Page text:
Jan 25, 2013
A RAND study, intended as a binational reference for U.S. and Mexican policymakers, explored the interrelated issues of Mexican immigration to the United States, Mexico's economic and social development, and U.S.-Mexican economic and policy relations. The findings suggest that there are solid achievements on which to build. The resolution of trucking legislation, in particular, suggests that the two countries can overcome contentious bilateral issues. Nevertheless, some social, economic, and political issues, including migration policy, which continues to be characterized by unilateralism in both countries, remain in need of further action.
Despite the lifting of economic barriers through the 1994 North American Free Trade Agreement (NAFTA), the relationship between Mexico and the United States remains uneasy. Several financial and political issues stand in the way of building on the advantages that gave rise to NAFTA nearly two decades ago.
RAND researchers sought to better understand this complex relationship by taking a multidisciplinary, binational approach to key issues affecting both countries. Drawing on economic, demographic, and sociological research, as well as discussions with U.S. and Mexican policymakers, the researchers studied the primary factors influencing recent changes in Mexican immigration, U.S. immigration policy, and matters affecting the U.S.-Mexican trade relationship.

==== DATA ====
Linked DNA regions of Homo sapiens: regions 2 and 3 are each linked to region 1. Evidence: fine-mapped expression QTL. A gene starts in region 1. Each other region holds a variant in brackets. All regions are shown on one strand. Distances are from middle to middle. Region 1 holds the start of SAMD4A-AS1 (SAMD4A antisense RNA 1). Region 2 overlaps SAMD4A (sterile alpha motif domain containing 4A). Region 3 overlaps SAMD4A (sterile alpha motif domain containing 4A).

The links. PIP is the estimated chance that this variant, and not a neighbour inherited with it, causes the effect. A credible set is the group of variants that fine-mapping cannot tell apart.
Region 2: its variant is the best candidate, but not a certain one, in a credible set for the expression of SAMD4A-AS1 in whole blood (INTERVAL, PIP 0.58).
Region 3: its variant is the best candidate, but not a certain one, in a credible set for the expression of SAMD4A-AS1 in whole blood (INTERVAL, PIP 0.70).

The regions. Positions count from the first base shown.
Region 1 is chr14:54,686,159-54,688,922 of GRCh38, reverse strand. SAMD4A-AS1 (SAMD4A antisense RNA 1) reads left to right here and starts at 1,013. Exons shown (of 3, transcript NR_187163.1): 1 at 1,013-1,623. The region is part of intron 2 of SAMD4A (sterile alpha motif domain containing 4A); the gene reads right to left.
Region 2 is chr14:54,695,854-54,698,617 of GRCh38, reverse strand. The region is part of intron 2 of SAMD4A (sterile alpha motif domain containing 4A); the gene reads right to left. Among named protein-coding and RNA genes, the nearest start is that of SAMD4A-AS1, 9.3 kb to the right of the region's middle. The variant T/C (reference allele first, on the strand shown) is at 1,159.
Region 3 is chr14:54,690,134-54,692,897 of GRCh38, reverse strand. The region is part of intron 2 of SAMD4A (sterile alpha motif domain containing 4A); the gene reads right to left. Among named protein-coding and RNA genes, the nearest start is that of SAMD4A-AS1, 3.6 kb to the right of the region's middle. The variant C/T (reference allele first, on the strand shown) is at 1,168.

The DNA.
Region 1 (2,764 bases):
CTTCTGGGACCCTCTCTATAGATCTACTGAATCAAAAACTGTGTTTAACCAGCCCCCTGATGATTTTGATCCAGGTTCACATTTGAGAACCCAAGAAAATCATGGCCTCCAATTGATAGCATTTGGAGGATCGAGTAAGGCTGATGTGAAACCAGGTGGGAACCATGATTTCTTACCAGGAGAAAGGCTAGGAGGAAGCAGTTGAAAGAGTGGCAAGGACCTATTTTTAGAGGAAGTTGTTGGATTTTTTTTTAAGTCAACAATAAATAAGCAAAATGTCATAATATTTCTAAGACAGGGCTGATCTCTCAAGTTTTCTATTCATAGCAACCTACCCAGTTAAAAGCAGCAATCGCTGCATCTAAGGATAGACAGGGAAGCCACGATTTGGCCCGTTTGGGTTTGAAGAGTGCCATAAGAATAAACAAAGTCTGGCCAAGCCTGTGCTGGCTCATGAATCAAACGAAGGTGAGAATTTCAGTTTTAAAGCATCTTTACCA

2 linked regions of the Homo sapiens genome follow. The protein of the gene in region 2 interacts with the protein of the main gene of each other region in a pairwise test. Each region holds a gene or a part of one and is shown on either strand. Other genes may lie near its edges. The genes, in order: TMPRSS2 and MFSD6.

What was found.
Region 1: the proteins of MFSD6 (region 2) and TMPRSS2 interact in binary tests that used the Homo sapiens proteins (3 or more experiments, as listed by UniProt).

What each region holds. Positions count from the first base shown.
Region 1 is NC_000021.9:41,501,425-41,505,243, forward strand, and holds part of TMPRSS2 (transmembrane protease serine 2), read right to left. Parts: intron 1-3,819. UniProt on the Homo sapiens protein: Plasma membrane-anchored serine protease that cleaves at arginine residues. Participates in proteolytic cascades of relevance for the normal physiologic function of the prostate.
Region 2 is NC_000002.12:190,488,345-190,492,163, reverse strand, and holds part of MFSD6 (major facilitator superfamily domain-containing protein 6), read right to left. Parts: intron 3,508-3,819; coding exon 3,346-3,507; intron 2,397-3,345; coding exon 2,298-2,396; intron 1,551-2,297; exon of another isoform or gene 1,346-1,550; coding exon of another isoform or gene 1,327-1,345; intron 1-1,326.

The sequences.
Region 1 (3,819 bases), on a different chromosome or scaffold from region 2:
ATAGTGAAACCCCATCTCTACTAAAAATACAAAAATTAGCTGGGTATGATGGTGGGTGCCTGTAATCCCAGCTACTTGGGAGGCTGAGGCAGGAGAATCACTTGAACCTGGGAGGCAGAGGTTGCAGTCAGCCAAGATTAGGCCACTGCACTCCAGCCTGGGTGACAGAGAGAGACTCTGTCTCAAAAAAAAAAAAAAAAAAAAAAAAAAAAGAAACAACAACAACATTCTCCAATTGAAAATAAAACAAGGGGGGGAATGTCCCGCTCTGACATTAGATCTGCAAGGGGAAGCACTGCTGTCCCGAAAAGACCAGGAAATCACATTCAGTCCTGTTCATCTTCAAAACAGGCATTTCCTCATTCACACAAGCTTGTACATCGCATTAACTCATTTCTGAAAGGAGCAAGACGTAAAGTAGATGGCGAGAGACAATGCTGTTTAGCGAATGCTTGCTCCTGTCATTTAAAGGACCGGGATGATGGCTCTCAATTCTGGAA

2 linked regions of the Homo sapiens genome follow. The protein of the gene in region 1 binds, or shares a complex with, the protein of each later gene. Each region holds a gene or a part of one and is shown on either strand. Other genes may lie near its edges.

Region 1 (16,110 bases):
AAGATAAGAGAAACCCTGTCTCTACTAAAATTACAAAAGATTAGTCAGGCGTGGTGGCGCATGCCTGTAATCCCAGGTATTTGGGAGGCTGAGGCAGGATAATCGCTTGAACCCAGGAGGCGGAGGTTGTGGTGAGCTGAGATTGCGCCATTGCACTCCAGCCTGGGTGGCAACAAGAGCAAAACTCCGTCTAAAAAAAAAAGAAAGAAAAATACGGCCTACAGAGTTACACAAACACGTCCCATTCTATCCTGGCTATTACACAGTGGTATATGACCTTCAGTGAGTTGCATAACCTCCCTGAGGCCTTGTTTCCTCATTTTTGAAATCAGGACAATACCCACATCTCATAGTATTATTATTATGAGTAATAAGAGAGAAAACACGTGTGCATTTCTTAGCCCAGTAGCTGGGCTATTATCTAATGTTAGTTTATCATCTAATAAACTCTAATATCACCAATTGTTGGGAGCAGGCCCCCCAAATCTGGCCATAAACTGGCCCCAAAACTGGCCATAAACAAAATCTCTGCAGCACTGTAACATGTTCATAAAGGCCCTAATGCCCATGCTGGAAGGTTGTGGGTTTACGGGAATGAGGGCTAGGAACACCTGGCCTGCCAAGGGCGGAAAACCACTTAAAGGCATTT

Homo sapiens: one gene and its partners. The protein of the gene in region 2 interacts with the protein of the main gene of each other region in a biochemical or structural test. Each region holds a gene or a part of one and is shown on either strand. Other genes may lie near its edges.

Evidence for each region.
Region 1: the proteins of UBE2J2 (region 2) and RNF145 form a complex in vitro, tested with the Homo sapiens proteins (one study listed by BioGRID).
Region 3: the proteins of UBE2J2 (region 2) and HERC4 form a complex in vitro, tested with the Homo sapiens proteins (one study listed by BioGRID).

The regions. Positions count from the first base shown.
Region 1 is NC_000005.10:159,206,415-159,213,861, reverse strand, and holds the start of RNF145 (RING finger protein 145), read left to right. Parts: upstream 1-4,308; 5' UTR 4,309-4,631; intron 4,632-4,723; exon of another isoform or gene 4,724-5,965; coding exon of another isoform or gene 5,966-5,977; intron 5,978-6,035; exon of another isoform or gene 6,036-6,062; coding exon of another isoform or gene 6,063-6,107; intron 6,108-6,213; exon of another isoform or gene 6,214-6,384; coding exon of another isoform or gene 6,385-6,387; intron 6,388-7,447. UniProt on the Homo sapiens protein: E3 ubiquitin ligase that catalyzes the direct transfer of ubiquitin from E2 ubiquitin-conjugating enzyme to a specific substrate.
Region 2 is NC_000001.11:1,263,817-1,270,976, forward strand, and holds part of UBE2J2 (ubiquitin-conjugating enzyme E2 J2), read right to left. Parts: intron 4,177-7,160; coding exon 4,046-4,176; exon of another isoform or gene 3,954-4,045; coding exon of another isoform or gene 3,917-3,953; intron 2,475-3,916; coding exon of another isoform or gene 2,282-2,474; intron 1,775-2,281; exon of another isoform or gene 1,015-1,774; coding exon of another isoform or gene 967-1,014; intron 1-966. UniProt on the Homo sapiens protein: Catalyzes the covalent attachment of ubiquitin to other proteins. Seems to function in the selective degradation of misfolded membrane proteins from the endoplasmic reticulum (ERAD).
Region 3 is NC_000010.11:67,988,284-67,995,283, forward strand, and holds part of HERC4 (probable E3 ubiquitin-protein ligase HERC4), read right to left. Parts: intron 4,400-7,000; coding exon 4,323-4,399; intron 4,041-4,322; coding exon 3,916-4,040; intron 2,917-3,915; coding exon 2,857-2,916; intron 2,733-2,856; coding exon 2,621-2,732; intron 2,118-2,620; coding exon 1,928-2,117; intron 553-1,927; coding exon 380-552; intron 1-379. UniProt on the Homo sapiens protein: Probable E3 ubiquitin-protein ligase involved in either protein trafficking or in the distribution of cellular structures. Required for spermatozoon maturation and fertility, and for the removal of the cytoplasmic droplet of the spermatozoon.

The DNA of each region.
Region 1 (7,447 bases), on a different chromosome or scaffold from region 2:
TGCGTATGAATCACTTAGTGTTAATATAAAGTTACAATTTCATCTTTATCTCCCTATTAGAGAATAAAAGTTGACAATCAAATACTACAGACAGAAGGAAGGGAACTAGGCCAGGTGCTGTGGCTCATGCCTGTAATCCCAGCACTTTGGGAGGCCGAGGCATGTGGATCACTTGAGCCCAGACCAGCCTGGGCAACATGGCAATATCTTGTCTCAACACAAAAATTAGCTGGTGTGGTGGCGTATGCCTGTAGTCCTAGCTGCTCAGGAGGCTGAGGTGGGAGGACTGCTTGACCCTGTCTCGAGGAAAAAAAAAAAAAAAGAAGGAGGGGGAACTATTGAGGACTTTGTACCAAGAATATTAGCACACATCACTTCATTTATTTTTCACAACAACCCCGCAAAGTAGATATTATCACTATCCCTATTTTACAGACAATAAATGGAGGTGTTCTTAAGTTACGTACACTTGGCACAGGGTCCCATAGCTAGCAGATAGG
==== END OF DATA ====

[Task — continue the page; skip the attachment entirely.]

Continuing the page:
The number of Mexican immigrants to the United States increased significantly in the past 20 years. The number of Mexicans immigrating to the United States increased significantly between 1990 and 2009. As of 2005, an estimated 16 percent of working-age Mexicans resided and worked in the United States.
The social "makeup" of Mexican immigrants is changing. Although most Mexican immigrants to the United States come from the central-west zone of Mexico, other regions that formerly had no tradition of migration are now participating in this phenomenon. Most Mexican immigrants are male, between 15 and 44 years of age, and, in general, more educated than the Mexican population as a whole but less educated than the native U.S. population and other immigrant populations.
Economic factors drive Mexican migration. Migration trends reveal that Mexican immigration to the United States typically increases during periods of U.S. economic expansion. Poverty and crop failure in Mexico also contribute to migration. Social networks also play a role because U.S. employers often seek additional low-wage Mexican workers through current immigrant employees.